7 ways to build your brand identity

Ambitious brands need to do more than just get noticed - they need to get famous.

To do this we need to create an emotional connection that will jolt our potential customers to reassess why they choose the brands they do - after all, it's not what you buy, it's what you buy into.

Challenger brands do this by challenging an existing belief, or by challenging how the product or category is experienced, but there are other potential sources of identity for brands too.

So where do you start? Here are seven common sources of identity to draw on when building a brand.

1. Challenge an assumption. (Or there’s a better world)

The classic challenger brand approach. Challengers are, by definition, challenging the status quo within a category. And often, this challenge manifests itself in a strong belief that the conventional wisdom is wrong.

Chipotle, now one of the world's largest restaurant chains with 1700+ locations, believe in food with a conscience. They believe in responsible farming - giving their farmed animals the space to roam free and be free from synthetic hormones and harmful antibiotics.  They reject the use of genetically modified foods and in 2015 removed all traces of GMO ingredients from their food.

Conventional wisdom within the fast-food industry has traditionally been about offering value and convenience. A focus that had McDonalds and the other established brands within the category follow the same well-trodden path with it's established production practices and set standards of quality.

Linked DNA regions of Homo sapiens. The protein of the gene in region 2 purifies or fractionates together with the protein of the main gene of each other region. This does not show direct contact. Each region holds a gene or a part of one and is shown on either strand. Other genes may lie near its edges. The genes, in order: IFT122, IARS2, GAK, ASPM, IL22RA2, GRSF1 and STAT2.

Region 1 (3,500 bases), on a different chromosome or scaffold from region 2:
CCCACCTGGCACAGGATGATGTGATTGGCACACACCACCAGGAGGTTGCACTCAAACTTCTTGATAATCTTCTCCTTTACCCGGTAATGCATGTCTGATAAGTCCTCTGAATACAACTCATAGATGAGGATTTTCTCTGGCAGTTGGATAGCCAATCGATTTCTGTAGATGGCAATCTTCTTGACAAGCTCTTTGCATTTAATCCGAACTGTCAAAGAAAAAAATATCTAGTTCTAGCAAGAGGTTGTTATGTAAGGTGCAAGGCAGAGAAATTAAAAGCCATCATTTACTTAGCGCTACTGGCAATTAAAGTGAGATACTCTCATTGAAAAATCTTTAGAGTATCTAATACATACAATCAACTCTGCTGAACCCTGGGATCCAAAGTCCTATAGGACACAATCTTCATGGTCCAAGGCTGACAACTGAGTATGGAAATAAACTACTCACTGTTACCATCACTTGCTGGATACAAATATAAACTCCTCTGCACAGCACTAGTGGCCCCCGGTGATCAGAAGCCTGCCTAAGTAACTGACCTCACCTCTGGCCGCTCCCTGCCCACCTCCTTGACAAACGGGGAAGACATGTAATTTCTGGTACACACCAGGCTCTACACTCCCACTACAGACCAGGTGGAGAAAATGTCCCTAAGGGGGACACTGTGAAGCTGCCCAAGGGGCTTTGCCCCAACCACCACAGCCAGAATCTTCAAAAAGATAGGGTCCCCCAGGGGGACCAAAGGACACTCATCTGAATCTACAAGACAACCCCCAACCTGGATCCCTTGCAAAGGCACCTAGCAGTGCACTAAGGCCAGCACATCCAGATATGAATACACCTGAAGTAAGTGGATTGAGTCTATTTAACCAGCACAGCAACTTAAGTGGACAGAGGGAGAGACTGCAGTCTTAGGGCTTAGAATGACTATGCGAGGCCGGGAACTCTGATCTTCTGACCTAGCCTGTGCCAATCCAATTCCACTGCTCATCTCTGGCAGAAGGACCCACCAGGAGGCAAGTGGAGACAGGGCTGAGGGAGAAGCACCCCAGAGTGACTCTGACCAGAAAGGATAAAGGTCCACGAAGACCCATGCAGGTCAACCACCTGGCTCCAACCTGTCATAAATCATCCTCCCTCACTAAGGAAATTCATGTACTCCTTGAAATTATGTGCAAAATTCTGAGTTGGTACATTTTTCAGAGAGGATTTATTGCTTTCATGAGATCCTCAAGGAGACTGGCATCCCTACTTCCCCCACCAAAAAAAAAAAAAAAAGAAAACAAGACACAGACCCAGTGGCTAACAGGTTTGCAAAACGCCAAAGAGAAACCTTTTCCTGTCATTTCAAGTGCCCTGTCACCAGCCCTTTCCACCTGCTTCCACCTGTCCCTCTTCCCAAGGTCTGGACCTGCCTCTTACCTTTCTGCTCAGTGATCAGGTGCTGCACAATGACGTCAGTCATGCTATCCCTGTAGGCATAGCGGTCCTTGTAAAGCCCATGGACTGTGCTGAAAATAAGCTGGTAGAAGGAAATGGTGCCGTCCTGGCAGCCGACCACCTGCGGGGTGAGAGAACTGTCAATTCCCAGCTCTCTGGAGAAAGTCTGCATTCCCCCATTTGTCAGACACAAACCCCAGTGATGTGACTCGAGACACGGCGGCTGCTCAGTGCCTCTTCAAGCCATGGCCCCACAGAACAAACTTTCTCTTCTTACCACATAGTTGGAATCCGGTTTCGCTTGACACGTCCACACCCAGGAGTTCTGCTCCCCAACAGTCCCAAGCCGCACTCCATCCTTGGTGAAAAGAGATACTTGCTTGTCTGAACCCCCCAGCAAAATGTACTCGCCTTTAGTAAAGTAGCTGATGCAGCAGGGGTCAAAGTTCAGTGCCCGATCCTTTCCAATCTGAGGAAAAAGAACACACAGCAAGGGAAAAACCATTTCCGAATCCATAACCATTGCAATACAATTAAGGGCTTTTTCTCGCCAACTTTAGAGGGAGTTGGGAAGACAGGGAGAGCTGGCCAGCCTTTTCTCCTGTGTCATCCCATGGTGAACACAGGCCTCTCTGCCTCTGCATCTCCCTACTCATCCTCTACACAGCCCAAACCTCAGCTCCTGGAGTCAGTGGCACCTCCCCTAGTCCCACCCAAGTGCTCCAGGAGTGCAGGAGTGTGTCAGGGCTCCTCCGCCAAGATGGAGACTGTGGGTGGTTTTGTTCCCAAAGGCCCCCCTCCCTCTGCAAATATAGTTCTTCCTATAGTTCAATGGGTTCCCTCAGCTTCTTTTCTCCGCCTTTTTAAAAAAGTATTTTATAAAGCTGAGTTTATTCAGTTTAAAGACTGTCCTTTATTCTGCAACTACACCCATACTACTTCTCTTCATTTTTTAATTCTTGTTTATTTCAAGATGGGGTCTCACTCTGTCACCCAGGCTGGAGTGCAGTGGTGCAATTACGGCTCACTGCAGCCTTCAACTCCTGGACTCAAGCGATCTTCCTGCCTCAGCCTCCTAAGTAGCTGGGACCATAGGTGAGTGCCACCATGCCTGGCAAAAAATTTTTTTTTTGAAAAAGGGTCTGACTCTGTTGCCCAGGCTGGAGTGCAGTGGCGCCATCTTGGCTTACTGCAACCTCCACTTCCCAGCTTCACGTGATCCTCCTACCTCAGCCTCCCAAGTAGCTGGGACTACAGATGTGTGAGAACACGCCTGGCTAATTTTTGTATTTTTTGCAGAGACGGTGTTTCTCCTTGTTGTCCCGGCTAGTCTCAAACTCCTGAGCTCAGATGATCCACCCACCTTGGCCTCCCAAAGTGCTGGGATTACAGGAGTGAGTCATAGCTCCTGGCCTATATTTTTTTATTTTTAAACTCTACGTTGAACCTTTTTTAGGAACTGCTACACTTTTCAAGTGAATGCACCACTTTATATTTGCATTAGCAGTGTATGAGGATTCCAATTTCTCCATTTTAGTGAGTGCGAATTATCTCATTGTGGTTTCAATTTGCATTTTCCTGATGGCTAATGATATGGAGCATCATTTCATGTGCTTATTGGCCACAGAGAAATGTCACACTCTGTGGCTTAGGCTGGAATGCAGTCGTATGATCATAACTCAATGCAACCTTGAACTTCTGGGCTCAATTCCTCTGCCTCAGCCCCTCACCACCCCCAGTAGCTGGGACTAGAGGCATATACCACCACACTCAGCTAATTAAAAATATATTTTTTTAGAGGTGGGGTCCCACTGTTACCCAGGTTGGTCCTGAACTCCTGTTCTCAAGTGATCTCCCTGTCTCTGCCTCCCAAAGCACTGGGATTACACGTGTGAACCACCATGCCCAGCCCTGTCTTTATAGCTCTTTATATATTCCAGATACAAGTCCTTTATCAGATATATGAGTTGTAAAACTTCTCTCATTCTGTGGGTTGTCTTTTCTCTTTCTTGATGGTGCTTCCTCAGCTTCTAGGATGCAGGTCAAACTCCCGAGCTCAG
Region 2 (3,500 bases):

By taking a strong stand against the existing system, and instead offering fast-food that was about quality, fairness and responsible farming, Chipotle clearly communicated a set of beliefs and identity that would draw people towards it, building a strong emotional connection with customers who shared that view of a better world.

Today, these values are articulated through their ‘Food with integrity’ commitment, ensuring all their food meets certain ethical and environmental standards. A clear north star that shapes Chipotle's offer, guides how they behave and sets them apart from their competition - who are now playing catch up with their own sustainability programmes.

One way to see this particular challenge is to ask ourselves: What is the accepted view that we reject? What do we have to prove wrong in order to succeed?

2. Challenge the experience. (Or there’s a better way)

Another rich source of identity for challenger brands is in challenging, not a belief, but the existing experience of the category.